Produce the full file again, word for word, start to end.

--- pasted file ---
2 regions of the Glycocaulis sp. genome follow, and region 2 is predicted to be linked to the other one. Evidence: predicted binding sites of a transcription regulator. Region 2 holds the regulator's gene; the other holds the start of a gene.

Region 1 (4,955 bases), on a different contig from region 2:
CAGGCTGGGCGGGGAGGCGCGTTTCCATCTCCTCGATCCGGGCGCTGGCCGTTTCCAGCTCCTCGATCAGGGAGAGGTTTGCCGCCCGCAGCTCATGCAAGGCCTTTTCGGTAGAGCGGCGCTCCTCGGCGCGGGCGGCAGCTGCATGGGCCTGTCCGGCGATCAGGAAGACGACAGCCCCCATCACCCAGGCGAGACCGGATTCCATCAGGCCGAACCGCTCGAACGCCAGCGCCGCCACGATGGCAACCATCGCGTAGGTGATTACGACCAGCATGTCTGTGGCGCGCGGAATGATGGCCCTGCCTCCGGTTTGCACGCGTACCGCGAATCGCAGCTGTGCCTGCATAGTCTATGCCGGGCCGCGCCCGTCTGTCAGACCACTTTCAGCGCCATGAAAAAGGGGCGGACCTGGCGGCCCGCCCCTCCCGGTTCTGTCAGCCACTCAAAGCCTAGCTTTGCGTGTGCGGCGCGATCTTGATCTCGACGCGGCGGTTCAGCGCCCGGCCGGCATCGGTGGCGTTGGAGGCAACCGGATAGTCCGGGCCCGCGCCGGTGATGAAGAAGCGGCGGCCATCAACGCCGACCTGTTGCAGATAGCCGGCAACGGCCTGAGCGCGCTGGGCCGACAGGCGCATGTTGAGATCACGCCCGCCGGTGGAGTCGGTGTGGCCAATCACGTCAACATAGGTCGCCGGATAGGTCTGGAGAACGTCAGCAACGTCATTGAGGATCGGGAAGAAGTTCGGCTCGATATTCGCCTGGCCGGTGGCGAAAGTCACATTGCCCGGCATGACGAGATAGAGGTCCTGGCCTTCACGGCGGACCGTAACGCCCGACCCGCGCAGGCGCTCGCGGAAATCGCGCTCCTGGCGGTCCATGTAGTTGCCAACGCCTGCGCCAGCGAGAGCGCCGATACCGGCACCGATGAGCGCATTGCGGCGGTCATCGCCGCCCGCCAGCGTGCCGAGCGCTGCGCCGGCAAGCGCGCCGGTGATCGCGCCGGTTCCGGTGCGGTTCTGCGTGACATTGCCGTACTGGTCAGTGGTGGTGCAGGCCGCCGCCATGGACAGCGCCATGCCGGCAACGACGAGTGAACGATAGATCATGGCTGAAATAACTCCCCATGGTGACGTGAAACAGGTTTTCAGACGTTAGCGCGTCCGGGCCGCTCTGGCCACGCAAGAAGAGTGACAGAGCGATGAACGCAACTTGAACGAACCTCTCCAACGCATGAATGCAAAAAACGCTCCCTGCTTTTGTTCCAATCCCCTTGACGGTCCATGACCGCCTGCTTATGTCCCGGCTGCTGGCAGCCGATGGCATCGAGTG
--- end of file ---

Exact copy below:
2 regions of the Glycocaulis sp. genome follow, and region 2 is predicted to be linked to the other one. Evidence: predicted binding sites of a transcription regulator. Region 2 holds the regulator's gene; the other holds the start of a gene.

Region 1 (4,955 bases), on a different contig from region 2:
CAGGCTGGGCGGGGAGGCGCGTTTCCATCTCCTCGATCCGGGCGCTGGCCGTTTCCAGCTCCTCGATCAGGGAGAGGTTTGCCGCCCGCAGCTCATGCAAGGCCTTTTCGGTAGAGCGGCGCTCCTCGGCGCGGGCGGCAGCTGCATGGGCCTGTCCGGCGATCAGGAAGACGACAGCCCCCATCACCCAGGCGAGACCGGATTCCATCAGGCCGAACCGCTCGAACGCCAGCGCCGCCACGATGGCAACCATCGCGTAGGTGATTACGACCAGCATGTCTGTGGCGCGCGGAATGATGGCCCTGCCTCCGGTTTGCACGCGTACCGCGAATCGCAGCTGTGCCTGCATAGTCTATGCCGGGCCGCGCCCGTCTGTCAGACCACTTTCAGCGCCATGAAAAAGGGGCGGACCTGGCGGCCCGCCCCTCCCGGTTCTGTCAGCCACTCAAAGCCTAGCTTTGCGTGTGCGGCGCGATCTTGATCTCGACGCGGCGGTTCAGCGCCCGGCCGGCATCGGTGGCGTTGGAGGCAACCGGATAGTCCGGGCCCGCGCCGGTGATGAAGAAGCGGCGGCCATCAACGCCGACCTGTTGCAGATAGCCGGCAACGGCCTGAGCGCGCTGGGCCGACAGGCGCATGTTGAGATCACGCCCGCCGGTGGAGTCGGTGTGGCCAATCACGTCAACATAGGTCGCCGGATAGGTCTGGAGAACGTCAGCAACGTCATTGAGGATCGGGAAGAAGTTCGGCTCGATATTCGCCTGGCCGGTGGCGAAAGTCACATTGCCCGGCATGACGAGATAGAGGTCCTGGCCTTCACGGCGGACCGTAACGCCCGACCCGCGCAGGCGCTCGCGGAAATCGCGCTCCTGGCGGTCCATGTAGTTGCCAACGCCTGCGCCAGCGAGAGCGCCGATACCGGCACCGATGAGCGCATTGCGGCGGTCATCGCCGCCCGCCAGCGTGCCGAGCGCTGCGCCGGCAAGCGCGCCGGTGATCGCGCCGGTTCCGGTGCGGTTCTGCGTGACATTGCCGTACTGGTCAGTGGTGGTGCAGGCCGCCGCCATGGACAGCGCCATGCCGGCAACGACGAGTGAACGATAGATCATGGCTGAAATAACTCCCCATGGTGACGTGAAACAGGTTTTCAGACGTTAGCGCGTCCGGGCCGCTCTGGCCACGCAAGAAGAGTGACAGAGCGATGAACGCAACTTGAACGAACCTCTCCAACGCATGAATGCAAAAAACGCTCCCTGCTTTTGTTCCAATCCCCTTGACGGTCCATGACCGCCTGCTTATGTCCCGGCTGCTGGCAGCCGATGGCATCGAGTG